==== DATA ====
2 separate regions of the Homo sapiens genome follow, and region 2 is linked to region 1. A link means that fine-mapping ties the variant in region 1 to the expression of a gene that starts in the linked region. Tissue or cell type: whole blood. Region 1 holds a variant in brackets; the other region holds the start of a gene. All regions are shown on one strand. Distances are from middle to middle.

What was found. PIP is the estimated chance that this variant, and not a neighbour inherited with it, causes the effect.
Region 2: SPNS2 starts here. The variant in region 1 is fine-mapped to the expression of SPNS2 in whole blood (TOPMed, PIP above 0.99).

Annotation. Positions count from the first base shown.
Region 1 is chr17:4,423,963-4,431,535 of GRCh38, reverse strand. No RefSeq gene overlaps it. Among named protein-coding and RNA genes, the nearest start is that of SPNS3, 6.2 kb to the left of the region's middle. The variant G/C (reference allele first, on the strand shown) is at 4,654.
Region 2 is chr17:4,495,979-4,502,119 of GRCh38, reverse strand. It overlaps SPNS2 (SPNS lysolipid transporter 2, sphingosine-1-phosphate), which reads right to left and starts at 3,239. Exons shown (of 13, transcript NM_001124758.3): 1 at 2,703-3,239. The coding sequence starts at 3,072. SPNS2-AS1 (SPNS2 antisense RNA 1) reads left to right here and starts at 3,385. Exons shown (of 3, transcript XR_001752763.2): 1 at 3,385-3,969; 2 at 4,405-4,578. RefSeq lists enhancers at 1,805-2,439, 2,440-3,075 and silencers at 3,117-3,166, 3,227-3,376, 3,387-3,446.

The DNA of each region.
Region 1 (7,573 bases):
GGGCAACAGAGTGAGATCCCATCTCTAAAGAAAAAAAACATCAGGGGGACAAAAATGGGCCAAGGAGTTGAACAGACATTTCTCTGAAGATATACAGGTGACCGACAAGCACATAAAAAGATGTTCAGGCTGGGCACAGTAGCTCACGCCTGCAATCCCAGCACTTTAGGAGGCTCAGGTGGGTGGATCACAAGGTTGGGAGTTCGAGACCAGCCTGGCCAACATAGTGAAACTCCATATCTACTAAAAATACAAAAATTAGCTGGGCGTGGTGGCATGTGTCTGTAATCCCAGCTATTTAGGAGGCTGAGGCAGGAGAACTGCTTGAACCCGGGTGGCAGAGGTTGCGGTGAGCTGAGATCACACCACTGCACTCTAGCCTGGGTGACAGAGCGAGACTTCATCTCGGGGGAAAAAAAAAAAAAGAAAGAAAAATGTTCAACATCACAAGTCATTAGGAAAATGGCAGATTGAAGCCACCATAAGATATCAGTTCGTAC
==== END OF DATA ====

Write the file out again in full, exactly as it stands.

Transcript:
2 separate regions of the Homo sapiens genome follow, and region 2 is linked to region 1. A link means that fine-mapping ties the variant in region 1 to the expression of a gene that starts in the linked region. Tissue or cell type: whole blood. Region 1 holds a variant in brackets; the other region holds the start of a gene. All regions are shown on one strand. Distances are from middle to middle.

What was found. PIP is the estimated chance that this variant, and not a neighbour inherited with it, causes the effect.
Region 2: SPNS2 starts here. The variant in region 1 is fine-mapped to the expression of SPNS2 in whole blood (TOPMed, PIP above 0.99).

Annotation. Positions count from the first base shown.
Region 1 is chr17:4,423,963-4,431,535 of GRCh38, reverse strand. No RefSeq gene overlaps it. Among named protein-coding and RNA genes, the nearest start is that of SPNS3, 6.2 kb to the left of the region's middle. The variant G/C (reference allele first, on the strand shown) is at 4,654.
Region 2 is chr17:4,495,979-4,502,119 of GRCh38, reverse strand. It overlaps SPNS2 (SPNS lysolipid transporter 2, sphingosine-1-phosphate), which reads right to left and starts at 3,239. Exons shown (of 13, transcript NM_001124758.3): 1 at 2,703-3,239. The coding sequence starts at 3,072. SPNS2-AS1 (SPNS2 antisense RNA 1) reads left to right here and starts at 3,385. Exons shown (of 3, transcript XR_001752763.2): 1 at 3,385-3,969; 2 at 4,405-4,578. RefSeq lists enhancers at 1,805-2,439, 2,440-3,075 and silencers at 3,117-3,166, 3,227-3,376, 3,387-3,446.

The DNA of each region.
Region 1 (7,573 bases):
GGGCAACAGAGTGAGATCCCATCTCTAAAGAAAAAAAACATCAGGGGGACAAAAATGGGCCAAGGAGTTGAACAGACATTTCTCTGAAGATATACAGGTGACCGACAAGCACATAAAAAGATGTTCAGGCTGGGCACAGTAGCTCACGCCTGCAATCCCAGCACTTTAGGAGGCTCAGGTGGGTGGATCACAAGGTTGGGAGTTCGAGACCAGCCTGGCCAACATAGTGAAACTCCATATCTACTAAAAATACAAAAATTAGCTGGGCGTGGTGGCATGTGTCTGTAATCCCAGCTATTTAGGAGGCTGAGGCAGGAGAACTGCTTGAACCCGGGTGGCAGAGGTTGCGGTGAGCTGAGATCACACCACTGCACTCTAGCCTGGGTGACAGAGCGAGACTTCATCTCGGGGGAAAAAAAAAAAAAGAAAGAAAAATGTTCAACATCACAAGTCATTAGGAAAATGGCAGATTGAAGCCACCATAAGATATCAGTTCGTAC